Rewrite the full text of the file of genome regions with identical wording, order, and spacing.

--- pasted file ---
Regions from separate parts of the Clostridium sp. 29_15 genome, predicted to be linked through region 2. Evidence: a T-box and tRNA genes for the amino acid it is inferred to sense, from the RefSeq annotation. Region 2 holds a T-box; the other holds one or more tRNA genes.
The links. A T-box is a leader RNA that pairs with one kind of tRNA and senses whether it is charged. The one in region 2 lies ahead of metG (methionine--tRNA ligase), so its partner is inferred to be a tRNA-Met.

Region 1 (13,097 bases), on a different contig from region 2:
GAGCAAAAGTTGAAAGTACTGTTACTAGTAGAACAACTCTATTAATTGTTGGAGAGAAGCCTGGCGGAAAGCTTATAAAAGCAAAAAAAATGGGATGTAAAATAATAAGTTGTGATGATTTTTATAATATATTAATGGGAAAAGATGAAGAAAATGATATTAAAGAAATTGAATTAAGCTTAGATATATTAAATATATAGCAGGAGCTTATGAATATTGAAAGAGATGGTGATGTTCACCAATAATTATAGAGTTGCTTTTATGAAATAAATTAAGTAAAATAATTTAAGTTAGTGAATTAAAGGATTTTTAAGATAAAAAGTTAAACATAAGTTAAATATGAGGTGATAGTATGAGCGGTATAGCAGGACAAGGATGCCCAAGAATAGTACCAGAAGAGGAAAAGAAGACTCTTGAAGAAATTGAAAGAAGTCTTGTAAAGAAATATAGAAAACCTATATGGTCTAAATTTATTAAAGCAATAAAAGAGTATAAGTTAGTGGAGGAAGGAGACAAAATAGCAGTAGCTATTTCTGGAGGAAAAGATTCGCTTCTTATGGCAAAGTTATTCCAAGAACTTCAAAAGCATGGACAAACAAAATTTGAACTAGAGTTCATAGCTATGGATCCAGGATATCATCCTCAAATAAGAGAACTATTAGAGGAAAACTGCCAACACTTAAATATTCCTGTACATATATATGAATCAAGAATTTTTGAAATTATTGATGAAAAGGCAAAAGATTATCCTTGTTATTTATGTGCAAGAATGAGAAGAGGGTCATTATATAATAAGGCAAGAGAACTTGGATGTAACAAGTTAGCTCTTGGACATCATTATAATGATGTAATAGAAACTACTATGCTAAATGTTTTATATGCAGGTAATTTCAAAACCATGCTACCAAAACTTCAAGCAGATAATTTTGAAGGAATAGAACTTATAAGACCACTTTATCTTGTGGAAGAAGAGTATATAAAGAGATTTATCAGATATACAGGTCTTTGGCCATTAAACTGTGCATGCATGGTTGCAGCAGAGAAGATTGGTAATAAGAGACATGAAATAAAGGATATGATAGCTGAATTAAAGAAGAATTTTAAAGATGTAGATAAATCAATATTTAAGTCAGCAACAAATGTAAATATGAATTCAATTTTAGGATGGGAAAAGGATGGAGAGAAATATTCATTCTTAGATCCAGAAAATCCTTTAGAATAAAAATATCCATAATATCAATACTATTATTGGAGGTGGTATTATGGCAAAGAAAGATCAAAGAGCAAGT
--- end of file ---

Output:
Regions from separate parts of the Clostridium sp. 29_15 genome, predicted to be linked through region 2. Evidence: a T-box and tRNA genes for the amino acid it is inferred to sense, from the RefSeq annotation. Region 2 holds a T-box; the other holds one or more tRNA genes.
The links. A T-box is a leader RNA that pairs with one kind of tRNA and senses whether it is charged. The one in region 2 lies ahead of metG (methionine--tRNA ligase), so its partner is inferred to be a tRNA-Met.

Region 1 (13,097 bases), on a different contig from region 2:
GAGCAAAAGTTGAAAGTACTGTTACTAGTAGAACAACTCTATTAATTGTTGGAGAGAAGCCTGGCGGAAAGCTTATAAAAGCAAAAAAAATGGGATGTAAAATAATAAGTTGTGATGATTTTTATAATATATTAATGGGAAAAGATGAAGAAAATGATATTAAAGAAATTGAATTAAGCTTAGATATATTAAATATATAGCAGGAGCTTATGAATATTGAAAGAGATGGTGATGTTCACCAATAATTATAGAGTTGCTTTTATGAAATAAATTAAGTAAAATAATTTAAGTTAGTGAATTAAAGGATTTTTAAGATAAAAAGTTAAACATAAGTTAAATATGAGGTGATAGTATGAGCGGTATAGCAGGACAAGGATGCCCAAGAATAGTACCAGAAGAGGAAAAGAAGACTCTTGAAGAAATTGAAAGAAGTCTTGTAAAGAAATATAGAAAACCTATATGGTCTAAATTTATTAAAGCAATAAAAGAGTATAAGTTAGTGGAGGAAGGAGACAAAATAGCAGTAGCTATTTCTGGAGGAAAAGATTCGCTTCTTATGGCAAAGTTATTCCAAGAACTTCAAAAGCATGGACAAACAAAATTTGAACTAGAGTTCATAGCTATGGATCCAGGATATCATCCTCAAATAAGAGAACTATTAGAGGAAAACTGCCAACACTTAAATATTCCTGTACATATATATGAATCAAGAATTTTTGAAATTATTGATGAAAAGGCAAAAGATTATCCTTGTTATTTATGTGCAAGAATGAGAAGAGGGTCATTATATAATAAGGCAAGAGAACTTGGATGTAACAAGTTAGCTCTTGGACATCATTATAATGATGTAATAGAAACTACTATGCTAAATGTTTTATATGCAGGTAATTTCAAAACCATGCTACCAAAACTTCAAGCAGATAATTTTGAAGGAATAGAACTTATAAGACCACTTTATCTTGTGGAAGAAGAGTATATAAAGAGATTTATCAGATATACAGGTCTTTGGCCATTAAACTGTGCATGCATGGTTGCAGCAGAGAAGATTGGTAATAAGAGACATGAAATAAAGGATATGATAGCTGAATTAAAGAAGAATTTTAAAGATGTAGATAAATCAATATTTAAGTCAGCAACAAATGTAAATATGAATTCAATTTTAGGATGGGAAAAGGATGGAGAGAAATATTCATTCTTAGATCCAGAAAATCCTTTAGAATAAAAATATCCATAATATCAATACTATTATTGGAGGTGGTATTATGGCAAAGAAAGATCAAAGAGCAAGT